One of my abiding memories of our visit to Malta on what was to prove our final holiday together, is of the cathedral in Valletta and of the exhibition of tapestries we saw there. The one which most caught my imagination was of Jesus’ final entry into Jerusalem, riding upon a donkey, something we recalled on Palm Sunday.

The designer had showed great insight, filling the huge work of art with so much that was thought-provoking. All aspects of humanity were portrayed. To the right of the design were two eager young boys; one had climbed a tree and was harvesting palm branches, while the other was standing below him, branches laid on his shoulder. There was a touch of humour in the elderly couple standing near to them; the man had shrugged off his tunic and was attempting to throw it on the ground, while his wife was pulling at his arm, obviously saying to him; ‘Put it back on you old fool! You’ll catch your death!’

The left side of the tapestry was filled with the enthusiastic crowd, casting down their garments and palm branches. And in the centre Jesus was depicted, sitting on the donkey – but his face was of a man much older than his years. It was tired and weary, as though he carried the cares of the world on his shoulders – as, in fact, he did.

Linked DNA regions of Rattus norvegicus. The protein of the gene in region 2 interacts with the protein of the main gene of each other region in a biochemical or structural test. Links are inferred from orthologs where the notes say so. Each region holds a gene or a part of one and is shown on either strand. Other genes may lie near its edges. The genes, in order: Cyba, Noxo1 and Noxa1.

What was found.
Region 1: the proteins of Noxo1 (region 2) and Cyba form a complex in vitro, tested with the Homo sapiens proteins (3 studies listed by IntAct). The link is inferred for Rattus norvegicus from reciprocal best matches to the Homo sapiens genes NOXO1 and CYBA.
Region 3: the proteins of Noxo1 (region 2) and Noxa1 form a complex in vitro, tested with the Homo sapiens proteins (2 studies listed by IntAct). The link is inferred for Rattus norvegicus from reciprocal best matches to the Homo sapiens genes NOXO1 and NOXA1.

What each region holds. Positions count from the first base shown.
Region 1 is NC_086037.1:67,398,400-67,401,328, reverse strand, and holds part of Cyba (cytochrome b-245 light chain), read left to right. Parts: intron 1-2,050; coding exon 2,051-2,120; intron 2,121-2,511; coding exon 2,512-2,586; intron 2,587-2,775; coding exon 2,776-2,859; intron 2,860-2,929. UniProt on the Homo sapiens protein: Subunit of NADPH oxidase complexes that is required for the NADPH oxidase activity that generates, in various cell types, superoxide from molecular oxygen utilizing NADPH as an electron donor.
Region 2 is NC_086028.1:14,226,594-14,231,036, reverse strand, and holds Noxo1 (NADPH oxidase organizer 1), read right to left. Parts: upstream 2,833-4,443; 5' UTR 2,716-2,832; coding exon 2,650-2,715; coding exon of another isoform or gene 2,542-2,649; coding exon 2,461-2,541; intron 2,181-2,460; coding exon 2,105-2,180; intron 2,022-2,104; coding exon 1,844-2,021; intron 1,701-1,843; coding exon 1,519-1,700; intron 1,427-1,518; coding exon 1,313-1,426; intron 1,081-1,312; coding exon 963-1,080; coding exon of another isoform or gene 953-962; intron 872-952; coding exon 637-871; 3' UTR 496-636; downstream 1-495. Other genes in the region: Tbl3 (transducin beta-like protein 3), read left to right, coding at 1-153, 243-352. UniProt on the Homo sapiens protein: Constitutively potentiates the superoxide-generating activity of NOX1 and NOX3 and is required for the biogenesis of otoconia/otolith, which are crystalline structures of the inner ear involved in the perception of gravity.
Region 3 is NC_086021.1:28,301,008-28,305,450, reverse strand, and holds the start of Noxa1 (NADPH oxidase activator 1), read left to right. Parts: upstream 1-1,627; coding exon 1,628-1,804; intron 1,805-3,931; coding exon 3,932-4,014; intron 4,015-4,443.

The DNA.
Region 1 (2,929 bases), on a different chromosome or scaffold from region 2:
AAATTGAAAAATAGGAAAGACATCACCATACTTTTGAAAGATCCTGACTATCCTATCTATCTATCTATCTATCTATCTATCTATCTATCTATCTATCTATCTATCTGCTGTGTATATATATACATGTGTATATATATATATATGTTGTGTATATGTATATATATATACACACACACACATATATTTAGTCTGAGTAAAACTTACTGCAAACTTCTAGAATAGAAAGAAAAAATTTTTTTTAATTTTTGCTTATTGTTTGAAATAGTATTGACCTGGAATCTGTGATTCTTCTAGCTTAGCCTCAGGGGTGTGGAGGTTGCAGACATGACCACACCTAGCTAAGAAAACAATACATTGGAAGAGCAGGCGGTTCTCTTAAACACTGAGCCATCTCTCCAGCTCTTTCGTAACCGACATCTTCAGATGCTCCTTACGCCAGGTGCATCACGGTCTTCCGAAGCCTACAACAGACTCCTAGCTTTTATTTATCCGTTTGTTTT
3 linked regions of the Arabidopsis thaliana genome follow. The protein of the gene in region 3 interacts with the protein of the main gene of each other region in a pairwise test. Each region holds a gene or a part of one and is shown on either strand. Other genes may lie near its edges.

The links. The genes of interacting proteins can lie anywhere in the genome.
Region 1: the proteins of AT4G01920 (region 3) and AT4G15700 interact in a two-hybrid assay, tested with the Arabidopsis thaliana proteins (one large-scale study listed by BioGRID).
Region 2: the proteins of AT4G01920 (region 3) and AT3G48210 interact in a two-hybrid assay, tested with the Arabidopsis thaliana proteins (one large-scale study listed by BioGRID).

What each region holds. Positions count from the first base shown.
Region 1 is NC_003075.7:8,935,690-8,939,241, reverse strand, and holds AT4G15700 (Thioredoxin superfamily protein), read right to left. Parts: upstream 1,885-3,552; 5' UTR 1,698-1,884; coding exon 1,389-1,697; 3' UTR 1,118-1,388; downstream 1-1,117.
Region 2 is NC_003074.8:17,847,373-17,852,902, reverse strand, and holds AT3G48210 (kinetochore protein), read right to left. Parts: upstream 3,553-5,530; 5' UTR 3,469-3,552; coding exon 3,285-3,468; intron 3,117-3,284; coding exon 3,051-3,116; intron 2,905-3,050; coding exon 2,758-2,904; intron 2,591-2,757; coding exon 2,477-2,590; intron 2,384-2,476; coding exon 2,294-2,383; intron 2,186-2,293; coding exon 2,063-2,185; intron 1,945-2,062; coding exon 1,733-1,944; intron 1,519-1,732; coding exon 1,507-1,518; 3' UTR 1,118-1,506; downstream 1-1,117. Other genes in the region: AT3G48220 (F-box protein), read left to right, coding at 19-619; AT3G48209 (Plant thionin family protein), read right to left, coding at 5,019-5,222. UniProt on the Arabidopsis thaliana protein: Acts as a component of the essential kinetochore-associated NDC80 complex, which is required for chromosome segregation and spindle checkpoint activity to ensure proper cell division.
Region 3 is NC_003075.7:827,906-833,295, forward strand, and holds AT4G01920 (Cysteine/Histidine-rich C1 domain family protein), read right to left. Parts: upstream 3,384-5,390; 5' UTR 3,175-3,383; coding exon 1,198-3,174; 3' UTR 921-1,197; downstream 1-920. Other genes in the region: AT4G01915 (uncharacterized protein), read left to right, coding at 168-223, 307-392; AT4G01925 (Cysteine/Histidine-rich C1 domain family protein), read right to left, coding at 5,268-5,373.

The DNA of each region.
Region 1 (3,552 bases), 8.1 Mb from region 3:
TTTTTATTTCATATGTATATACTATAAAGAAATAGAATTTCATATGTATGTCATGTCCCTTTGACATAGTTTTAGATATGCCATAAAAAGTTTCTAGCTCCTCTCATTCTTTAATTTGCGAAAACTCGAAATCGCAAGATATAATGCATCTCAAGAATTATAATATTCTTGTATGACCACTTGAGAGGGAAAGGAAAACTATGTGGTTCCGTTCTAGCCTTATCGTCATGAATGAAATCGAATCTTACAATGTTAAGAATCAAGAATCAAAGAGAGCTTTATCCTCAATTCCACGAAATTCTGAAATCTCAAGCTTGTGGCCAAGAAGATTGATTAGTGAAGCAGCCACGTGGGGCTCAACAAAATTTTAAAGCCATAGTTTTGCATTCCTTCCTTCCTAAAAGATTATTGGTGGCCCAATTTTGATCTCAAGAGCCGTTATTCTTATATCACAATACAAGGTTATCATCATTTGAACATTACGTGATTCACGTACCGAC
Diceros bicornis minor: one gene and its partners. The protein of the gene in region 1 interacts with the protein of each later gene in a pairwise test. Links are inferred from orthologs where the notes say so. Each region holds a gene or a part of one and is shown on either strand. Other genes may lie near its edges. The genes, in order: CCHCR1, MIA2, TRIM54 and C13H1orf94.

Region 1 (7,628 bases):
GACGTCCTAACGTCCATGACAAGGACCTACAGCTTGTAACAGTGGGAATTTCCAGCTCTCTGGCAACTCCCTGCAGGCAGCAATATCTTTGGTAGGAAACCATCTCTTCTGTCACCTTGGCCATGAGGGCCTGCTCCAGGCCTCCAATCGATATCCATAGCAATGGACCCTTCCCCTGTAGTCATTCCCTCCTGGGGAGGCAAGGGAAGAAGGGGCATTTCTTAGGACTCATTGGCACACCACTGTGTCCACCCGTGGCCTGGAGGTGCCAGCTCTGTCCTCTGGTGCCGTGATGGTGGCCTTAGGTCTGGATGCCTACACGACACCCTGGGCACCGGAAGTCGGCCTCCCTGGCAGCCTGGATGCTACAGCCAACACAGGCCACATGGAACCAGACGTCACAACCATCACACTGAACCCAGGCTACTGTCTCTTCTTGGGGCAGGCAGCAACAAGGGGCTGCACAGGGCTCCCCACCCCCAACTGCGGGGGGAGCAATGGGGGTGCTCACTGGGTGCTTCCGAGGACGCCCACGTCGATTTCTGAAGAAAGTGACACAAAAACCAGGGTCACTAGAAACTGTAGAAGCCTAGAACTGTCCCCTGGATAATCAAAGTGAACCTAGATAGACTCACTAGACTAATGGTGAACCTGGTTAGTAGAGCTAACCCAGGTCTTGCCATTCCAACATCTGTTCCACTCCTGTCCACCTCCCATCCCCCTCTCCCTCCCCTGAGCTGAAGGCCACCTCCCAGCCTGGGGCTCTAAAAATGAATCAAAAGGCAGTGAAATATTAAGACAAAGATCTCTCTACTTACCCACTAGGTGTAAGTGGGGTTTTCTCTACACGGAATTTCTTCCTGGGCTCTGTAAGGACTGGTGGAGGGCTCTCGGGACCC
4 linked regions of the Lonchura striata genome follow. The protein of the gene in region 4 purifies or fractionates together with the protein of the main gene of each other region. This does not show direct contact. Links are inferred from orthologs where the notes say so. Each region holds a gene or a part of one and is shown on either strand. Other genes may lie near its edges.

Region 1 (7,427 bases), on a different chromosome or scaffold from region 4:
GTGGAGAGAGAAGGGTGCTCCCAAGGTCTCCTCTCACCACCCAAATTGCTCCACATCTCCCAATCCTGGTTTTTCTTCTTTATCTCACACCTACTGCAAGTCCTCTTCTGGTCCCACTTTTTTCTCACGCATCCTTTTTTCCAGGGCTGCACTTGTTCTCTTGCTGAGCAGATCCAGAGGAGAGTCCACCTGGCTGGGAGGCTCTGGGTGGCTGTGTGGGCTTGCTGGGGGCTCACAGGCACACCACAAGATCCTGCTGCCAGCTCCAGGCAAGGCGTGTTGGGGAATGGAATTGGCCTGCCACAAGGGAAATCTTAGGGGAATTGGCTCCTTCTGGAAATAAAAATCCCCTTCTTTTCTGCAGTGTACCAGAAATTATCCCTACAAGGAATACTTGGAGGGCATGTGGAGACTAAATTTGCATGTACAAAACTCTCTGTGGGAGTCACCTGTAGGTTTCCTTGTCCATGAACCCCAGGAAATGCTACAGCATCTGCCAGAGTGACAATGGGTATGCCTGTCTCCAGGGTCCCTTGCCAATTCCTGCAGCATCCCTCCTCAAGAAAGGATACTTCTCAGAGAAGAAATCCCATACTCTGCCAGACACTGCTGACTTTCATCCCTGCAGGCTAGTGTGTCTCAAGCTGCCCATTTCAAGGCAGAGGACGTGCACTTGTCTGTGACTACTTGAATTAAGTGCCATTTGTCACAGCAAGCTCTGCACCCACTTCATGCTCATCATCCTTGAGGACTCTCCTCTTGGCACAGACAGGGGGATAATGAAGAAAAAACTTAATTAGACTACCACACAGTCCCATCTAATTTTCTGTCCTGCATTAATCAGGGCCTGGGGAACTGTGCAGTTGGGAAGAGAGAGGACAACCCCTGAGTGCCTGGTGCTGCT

Meanwhile, close behind his right shoulder, that place of privilege, stood Judas – for clearly it was he – his face a picture of evil, head to head with a prosperous-looking man, obviously in a position of authority – a Pharisee perhaps? – who carried on his belt two bulging purses. The plot to betray Jesus was being hatched.

The creator of the tapestry was clearly anticipating the tragedy of Good Friday in the apparent triumph of Palm Sunday, something we also do in our church liturgy as the account of the Passion is read in place of the Gospel reading at this service.

Today we move into Holy Week and day by day we recall Jesus’ final days in the city of Jerusalem, the stronghold of his enemies. To the designer of the Palm Sunday tapestry the inevitability of his death was made plain in his apparent triumph, and so day by day this week Christians move ever closer to the cross until that fateful day when what might have been termed ‘black Friday’ instead is given the name ‘Good’.

 [Thelma Shacklady]